Advocate in harassment cases urged

December 16, 1993|By Carol L. Bowers | Carol L. Bowers,Staff Writer

The county Board of Education plans to consider allowing a student who brings a sexual harassment charge against a teacher to have an advocate present during questioning.

The board adopted a sexual harassment policy in July, and last night reviewed a proposal on how the complaint procedure would work.

Carolyn Roeding, president of the County Council of PTAs, told the board that teachers accused of sexual harassment or abuse are permitted to have an attorney present at any phase of an investigation. "Students should have the same rights as employees," she said.

The board asked its staff to draft a proposal on the student advocate for consideration at its Jan. 5 meeting.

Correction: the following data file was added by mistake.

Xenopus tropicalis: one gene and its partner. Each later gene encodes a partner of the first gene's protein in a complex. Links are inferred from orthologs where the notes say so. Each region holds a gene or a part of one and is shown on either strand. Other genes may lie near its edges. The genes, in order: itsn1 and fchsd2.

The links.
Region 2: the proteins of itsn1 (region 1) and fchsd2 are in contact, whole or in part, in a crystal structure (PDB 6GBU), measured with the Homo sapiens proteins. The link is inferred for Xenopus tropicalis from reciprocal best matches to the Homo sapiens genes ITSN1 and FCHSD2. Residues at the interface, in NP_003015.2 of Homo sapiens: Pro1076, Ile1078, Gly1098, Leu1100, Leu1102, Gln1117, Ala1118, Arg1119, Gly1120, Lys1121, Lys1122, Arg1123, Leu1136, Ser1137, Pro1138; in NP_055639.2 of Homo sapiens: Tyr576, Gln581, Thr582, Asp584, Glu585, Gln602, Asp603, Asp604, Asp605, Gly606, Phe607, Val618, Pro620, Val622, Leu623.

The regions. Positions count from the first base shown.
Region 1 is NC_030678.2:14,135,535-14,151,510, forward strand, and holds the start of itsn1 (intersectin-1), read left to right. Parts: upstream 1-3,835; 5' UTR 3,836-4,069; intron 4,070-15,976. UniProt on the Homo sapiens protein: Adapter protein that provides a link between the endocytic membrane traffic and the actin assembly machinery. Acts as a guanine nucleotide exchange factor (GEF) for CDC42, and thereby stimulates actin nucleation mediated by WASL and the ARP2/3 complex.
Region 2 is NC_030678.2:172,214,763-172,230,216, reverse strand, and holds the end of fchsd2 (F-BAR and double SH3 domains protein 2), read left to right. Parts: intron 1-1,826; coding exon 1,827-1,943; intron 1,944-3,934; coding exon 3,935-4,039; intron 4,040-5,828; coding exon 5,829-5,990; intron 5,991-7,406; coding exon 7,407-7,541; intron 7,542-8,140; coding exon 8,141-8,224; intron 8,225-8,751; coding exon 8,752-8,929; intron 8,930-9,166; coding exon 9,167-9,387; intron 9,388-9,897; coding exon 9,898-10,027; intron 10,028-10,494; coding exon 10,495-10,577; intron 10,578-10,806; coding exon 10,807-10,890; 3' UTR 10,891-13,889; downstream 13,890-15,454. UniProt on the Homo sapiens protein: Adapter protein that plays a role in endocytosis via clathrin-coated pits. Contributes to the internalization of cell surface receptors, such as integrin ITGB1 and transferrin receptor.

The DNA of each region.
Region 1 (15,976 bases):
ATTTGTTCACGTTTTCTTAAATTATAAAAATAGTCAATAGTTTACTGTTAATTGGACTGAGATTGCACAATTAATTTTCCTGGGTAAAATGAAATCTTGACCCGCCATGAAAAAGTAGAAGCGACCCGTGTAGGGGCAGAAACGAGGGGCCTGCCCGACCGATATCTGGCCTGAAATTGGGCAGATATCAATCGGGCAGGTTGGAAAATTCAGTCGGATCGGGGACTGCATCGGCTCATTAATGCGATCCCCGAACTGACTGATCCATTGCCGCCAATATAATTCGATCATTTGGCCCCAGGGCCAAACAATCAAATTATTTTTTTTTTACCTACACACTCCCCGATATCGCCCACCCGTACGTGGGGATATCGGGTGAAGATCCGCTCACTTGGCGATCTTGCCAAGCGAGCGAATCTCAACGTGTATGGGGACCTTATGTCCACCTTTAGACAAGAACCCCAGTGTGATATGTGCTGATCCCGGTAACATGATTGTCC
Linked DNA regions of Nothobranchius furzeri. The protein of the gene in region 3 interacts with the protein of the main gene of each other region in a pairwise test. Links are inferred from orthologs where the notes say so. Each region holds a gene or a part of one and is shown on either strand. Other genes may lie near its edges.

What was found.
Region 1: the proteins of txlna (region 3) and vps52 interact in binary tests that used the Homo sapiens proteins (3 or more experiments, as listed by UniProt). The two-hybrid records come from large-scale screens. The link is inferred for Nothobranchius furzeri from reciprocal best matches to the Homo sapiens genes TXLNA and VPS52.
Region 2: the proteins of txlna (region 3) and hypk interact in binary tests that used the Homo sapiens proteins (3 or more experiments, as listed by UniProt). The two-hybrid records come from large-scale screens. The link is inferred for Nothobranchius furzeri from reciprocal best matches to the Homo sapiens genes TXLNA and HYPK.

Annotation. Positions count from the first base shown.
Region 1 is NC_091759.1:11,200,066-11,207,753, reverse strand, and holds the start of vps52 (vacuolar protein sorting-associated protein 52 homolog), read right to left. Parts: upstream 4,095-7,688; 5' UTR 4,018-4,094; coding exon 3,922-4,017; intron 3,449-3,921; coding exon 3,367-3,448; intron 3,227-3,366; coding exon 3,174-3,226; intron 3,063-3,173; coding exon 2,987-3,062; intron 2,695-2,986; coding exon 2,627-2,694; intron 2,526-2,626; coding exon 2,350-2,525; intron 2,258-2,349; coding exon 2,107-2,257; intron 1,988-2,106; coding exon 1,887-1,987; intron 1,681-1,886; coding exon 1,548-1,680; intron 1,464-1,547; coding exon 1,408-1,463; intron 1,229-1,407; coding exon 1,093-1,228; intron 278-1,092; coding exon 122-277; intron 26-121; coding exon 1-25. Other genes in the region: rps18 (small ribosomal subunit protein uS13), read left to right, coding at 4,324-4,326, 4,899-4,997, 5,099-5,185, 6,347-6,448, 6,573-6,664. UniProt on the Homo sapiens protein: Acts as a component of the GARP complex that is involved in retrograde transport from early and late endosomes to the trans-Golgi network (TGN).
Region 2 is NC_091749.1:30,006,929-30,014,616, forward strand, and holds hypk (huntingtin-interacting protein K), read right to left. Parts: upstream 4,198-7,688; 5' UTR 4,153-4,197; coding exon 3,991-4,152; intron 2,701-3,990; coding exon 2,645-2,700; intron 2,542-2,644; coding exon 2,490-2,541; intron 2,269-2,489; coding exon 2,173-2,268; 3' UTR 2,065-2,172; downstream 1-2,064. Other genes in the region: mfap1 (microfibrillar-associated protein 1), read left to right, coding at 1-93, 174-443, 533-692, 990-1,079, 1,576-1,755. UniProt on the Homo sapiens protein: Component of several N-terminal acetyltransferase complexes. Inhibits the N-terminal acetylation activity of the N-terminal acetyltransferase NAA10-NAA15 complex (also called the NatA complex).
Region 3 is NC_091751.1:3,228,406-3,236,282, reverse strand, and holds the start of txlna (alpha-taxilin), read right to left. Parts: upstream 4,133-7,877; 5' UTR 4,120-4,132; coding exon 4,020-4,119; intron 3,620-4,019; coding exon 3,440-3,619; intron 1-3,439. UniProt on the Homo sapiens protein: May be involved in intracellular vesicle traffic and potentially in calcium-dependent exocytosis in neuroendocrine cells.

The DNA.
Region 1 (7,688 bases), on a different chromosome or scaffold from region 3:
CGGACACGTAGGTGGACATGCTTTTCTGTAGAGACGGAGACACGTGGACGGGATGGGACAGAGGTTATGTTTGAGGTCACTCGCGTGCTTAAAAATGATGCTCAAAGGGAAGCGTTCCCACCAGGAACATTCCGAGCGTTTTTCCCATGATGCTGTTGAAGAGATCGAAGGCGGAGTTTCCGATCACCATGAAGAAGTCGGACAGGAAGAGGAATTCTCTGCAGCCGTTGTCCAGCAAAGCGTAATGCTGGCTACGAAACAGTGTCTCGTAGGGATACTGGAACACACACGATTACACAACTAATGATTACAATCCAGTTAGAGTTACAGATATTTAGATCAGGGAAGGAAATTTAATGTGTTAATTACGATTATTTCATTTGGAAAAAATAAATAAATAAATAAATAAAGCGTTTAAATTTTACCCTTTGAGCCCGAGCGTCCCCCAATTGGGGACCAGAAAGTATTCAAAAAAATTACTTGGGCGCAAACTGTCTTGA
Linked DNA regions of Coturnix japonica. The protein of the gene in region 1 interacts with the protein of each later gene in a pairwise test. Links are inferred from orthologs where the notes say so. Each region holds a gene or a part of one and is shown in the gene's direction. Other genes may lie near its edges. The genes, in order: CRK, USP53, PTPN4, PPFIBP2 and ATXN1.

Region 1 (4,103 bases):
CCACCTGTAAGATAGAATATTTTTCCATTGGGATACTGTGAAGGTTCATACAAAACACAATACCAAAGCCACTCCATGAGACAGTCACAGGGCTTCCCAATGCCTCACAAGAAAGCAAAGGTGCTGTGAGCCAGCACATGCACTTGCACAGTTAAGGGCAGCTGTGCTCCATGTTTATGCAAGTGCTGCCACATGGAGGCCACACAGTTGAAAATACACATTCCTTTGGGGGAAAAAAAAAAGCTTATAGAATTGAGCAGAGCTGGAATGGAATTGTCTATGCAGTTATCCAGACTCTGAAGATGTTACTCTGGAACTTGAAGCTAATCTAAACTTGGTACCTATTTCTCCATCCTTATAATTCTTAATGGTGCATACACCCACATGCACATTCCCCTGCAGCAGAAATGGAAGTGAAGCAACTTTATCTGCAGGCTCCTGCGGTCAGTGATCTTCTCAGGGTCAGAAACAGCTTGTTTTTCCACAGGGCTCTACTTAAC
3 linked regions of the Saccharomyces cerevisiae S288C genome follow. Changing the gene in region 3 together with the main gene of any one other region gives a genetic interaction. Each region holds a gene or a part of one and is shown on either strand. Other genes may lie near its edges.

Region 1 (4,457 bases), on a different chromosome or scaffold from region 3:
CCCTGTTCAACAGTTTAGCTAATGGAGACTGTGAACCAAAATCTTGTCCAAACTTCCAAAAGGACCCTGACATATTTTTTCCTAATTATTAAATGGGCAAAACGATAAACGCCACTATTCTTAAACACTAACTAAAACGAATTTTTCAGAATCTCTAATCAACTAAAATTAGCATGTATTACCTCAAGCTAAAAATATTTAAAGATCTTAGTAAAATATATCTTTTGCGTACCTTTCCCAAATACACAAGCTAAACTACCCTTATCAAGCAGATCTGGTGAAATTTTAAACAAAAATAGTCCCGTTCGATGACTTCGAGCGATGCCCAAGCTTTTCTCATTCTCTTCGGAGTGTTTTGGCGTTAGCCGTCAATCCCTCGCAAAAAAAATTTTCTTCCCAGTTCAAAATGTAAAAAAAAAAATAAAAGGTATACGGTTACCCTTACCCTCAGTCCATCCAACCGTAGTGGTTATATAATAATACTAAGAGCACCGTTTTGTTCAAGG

The board last night also heard public testimony from Liz Greene, a representative of a Meade area parents organization, who urged the board to look closely at the effect that economic standing has on student test performance.

Having reviewed the data from the recent school report cards issued by the state Department of Education, Ms. Greene said, "There is an exact correlation -- the higher the number of students receiving reduced or free meals, the lower the test scores" at an individual school.

Ms. Greene also said that high school students in particular avoid signing up for free and reduced-cost meals to avoid a social stigma. "Kids would rather go hungry than fill out that ticket," she said.

Baltimore Sun Articles
|
|
|
Please note the green-lined linked article text has been applied commercially without any involvement from our newsroom editors, reporters or any other editorial staff.